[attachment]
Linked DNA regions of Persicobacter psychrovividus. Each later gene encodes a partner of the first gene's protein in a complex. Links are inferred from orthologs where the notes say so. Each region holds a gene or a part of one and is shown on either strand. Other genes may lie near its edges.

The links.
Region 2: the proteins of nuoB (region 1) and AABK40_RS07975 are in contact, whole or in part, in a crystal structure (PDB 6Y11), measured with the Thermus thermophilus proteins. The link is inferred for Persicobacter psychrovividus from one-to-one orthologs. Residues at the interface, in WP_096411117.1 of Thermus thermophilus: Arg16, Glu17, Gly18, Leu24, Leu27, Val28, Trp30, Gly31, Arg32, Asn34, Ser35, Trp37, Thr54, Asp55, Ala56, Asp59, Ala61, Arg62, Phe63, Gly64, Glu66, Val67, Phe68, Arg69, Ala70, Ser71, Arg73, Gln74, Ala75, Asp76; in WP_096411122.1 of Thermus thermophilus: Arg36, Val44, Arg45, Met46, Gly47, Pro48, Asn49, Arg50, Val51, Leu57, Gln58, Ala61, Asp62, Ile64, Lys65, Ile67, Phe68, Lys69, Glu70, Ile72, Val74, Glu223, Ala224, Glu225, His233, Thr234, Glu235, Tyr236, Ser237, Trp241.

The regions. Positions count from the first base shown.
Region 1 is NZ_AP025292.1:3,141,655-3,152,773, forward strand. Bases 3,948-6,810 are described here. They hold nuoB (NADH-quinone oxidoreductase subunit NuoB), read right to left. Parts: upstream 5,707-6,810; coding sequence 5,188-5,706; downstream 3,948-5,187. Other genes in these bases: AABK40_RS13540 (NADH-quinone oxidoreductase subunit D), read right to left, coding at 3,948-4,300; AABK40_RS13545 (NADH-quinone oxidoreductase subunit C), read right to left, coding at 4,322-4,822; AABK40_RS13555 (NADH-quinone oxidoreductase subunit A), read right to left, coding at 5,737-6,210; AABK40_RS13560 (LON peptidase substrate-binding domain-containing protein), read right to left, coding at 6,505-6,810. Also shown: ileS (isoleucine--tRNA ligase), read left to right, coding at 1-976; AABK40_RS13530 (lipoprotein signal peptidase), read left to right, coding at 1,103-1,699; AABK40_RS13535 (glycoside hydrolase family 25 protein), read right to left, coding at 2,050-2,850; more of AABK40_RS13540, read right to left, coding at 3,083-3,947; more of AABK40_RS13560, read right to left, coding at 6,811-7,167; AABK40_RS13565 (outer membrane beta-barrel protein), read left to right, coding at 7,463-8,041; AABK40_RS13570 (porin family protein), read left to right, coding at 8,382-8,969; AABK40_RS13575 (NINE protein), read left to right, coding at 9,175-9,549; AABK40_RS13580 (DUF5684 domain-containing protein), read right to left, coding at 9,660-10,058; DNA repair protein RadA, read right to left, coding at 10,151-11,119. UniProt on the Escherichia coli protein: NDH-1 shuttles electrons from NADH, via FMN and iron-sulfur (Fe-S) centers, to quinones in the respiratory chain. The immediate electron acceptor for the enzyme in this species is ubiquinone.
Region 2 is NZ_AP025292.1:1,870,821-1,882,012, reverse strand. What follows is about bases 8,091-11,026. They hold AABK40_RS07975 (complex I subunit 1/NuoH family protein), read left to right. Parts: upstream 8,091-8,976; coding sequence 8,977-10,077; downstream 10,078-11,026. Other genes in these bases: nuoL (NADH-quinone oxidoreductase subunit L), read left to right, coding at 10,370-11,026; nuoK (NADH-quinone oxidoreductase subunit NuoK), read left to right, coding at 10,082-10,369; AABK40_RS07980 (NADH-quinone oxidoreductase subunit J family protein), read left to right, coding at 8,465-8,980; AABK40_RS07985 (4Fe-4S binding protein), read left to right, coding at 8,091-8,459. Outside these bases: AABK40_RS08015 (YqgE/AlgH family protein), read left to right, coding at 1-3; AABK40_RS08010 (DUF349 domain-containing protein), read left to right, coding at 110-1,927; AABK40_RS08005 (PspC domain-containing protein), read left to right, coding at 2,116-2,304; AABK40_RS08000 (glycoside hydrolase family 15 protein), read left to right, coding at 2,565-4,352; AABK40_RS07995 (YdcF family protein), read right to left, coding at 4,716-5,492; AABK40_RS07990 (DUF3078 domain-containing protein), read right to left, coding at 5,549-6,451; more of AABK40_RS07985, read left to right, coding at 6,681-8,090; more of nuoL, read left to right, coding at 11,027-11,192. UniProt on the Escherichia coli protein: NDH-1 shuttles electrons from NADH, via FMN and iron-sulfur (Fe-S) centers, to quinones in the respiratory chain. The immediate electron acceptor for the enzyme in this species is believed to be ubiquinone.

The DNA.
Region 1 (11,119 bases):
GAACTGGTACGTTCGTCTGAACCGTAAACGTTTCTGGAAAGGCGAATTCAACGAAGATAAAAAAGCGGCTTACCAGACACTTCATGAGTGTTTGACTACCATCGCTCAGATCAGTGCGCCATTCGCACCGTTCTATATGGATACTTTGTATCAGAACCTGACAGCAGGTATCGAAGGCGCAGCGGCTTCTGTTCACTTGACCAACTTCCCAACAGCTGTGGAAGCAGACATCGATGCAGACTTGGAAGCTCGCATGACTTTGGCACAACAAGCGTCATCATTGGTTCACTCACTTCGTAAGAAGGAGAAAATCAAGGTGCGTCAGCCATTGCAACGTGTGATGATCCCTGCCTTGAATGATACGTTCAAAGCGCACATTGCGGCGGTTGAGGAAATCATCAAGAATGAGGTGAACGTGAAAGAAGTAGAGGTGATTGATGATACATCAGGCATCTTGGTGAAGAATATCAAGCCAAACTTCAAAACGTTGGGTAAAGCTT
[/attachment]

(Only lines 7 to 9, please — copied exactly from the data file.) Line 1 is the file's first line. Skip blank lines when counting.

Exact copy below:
The DNA.
Region 1 (11,119 bases):
GAACTGGTACGTTCGTCTGAACCGTAAACGTTTCTGGAAAGGCGAATTCAACGAAGATAAAAAAGCGGCTTACCAGACACTTCATGAGTGTTTGACTACCATCGCTCAGATCAGTGCGCCATTCGCACCGTTCTATATGGATACTTTGTATCAGAACCTGACAGCAGGTATCGAAGGCGCAGCGGCTTCTGTTCACTTGACCAACTTCCCAACAGCTGTGGAAGCAGACATCGATGCAGACTTGGAAGCTCGCATGACTTTGGCACAACAAGCGTCATCATTGGTTCACTCACTTCGTAAGAAGGAGAAAATCAAGGTGCGTCAGCCATTGCAACGTGTGATGATCCCTGCCTTGAATGATACGTTCAAAGCGCACATTGCGGCGGTTGAGGAAATCATCAAGAATGAGGTGAACGTGAAAGAAGTAGAGGTGATTGATGATACATCAGGCATCTTGGTGAAGAATATCAAGCCAAACTTCAAAACGTTGGGTAAAGCTT